by Carrie Kirk
I just can't leave this reading thing alone. My last blog discussed the development of a reader: how it may or may not happen and whether the reading gene is inherent in a person or developed courtesy of parental guidance and surroundings. I returned to Kids Ink to talk more with Terri about appropriate books for children of certain ages. No, I don't mean appropriate censorship (and is there such a thing?) of reading material. That's so 1950s. I am going in the direction of how parents, teachers and the child himself arrive at the right book at the right age at the right reading level.
What got me thinking about this was an innocent comment I had made to Terri a short time ago. My oldest who is 12 is devouring the Harry Potter series. Really, he is engorging himself on these books. In fact, as a parent I happened upon a sight recently that will probably carry me into Parental Knighthood: William sitting on the couch reading book four of the series. The room he was in had a TV and IT WASN'T TURNED ON. I floated up the stairs all the while patting myself on the back. While in Kids Ink, I mentioned this (read: "bragged") to Terri, but then I added that he was coming to this book series a little late age-wise. She corrected me, explaining that it was the perfect age, because his life experiences and evolved vocabulary would only enhance the books' content.
How many times have we had the pleasure of hearing a friend or family member mention-- again, read: "brag"--that their child was reading at an advanced level and tackling an enormous book probably larger in size than the kid's head circumference? Well, I am raising my hand to that one.
It's wonderful, fantastic and utterly cool when kids of any age voraciously read and read well. But I question, is my 7-year-old ready to tackle the same material as my older 12-year-old?
Terri walked me by the store's shelves, pulling examples of titles for certain ages and at various reading levels. While she said that indeed there are young readers who have the skills and prowess to read books that are in the book bags of much older children, she wonders if they can truly, fully digest the content of those books. To test those waters, she thinks it is a good idea for both parents and teachers to casually or purposely ask the child questions about what he is reading. Especially when kids seem to be speed reading through a book or a book series, this is a way to slow them down to see how much is "sticking." Also even though an 8-year-old might have the skills and vocabulary to read The Hunger Games, they are still 8 with 8-year-old experiences, feelings of fairness and permanence (and impermanence) and possible fears about what lurks in the closet or under the bed late at night.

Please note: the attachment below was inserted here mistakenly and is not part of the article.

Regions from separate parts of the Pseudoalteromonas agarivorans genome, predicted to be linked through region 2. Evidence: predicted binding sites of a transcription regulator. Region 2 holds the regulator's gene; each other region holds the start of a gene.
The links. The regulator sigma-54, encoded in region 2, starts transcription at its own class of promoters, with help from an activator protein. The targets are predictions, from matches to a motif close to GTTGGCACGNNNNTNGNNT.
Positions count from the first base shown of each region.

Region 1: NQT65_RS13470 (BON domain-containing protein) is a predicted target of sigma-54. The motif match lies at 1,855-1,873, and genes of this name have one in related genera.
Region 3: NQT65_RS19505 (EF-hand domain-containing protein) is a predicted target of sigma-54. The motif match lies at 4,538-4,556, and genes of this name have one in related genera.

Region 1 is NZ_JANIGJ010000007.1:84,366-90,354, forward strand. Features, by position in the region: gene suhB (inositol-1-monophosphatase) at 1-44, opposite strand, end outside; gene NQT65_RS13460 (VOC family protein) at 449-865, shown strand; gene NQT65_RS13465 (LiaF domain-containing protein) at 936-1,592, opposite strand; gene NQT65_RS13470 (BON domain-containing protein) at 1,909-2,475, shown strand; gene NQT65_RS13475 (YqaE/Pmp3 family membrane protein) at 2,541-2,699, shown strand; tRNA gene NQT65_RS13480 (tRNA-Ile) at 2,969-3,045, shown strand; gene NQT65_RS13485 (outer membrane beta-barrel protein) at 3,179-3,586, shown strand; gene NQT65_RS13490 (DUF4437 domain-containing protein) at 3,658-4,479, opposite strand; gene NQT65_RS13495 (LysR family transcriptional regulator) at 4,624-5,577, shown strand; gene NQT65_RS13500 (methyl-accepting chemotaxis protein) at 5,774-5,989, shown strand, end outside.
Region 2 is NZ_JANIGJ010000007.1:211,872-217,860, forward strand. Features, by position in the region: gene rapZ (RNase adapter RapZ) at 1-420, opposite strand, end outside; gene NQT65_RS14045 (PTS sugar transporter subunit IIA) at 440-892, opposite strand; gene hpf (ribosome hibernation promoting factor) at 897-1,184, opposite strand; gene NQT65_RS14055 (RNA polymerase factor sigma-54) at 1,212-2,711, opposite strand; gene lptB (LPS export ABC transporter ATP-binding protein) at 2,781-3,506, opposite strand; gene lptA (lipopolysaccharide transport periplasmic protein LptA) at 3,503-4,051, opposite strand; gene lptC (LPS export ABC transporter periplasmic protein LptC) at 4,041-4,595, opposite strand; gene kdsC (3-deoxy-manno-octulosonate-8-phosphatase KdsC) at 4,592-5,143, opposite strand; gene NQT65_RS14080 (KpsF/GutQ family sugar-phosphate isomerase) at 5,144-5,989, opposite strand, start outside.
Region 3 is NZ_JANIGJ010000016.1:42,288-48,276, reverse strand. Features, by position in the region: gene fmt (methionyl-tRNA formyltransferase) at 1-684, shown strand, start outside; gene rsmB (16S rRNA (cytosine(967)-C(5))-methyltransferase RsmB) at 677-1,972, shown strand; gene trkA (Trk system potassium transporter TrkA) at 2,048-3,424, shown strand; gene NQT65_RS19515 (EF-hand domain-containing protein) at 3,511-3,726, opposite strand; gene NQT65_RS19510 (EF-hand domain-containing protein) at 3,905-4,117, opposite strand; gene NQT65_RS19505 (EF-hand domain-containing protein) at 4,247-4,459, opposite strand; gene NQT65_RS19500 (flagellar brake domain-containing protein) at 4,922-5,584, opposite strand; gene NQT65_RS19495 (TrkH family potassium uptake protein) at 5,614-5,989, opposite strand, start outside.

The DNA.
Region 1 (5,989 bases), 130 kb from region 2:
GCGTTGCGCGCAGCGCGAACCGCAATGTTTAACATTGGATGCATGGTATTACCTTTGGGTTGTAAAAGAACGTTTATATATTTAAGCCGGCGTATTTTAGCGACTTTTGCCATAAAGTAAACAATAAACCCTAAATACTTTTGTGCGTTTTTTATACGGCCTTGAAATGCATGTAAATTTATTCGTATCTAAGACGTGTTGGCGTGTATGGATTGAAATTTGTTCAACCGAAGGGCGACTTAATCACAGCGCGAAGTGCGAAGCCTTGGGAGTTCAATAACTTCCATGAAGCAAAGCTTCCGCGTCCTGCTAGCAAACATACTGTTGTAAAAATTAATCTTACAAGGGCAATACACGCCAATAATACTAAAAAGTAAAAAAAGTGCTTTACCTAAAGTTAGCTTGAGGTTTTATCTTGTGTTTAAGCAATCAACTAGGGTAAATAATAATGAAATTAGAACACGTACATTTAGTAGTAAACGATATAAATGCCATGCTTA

Long, long ago in a galaxy far, far away, my mother met with my first grade teacher for a routine parent-teacher conference. My mom expressed concern that I wasn't reading, explaining that I had a penchant for comic books. In her infinite wisdom, Mrs. Shepherd assured her that all was well because I was reading, pure and simple. The reading material wasn't high-brow (although I learned so much about relationships from Betty, Veronica and Archie) but it still involved vocabulary, content and context. As educators and parents, maybe the secret to maybe, possibly, developing a reader resides in patience. Hopefully it's a long life for us all, and while our child might not tackle Moby-Dick today, he just might tomorrow--and he'll be ready for it too.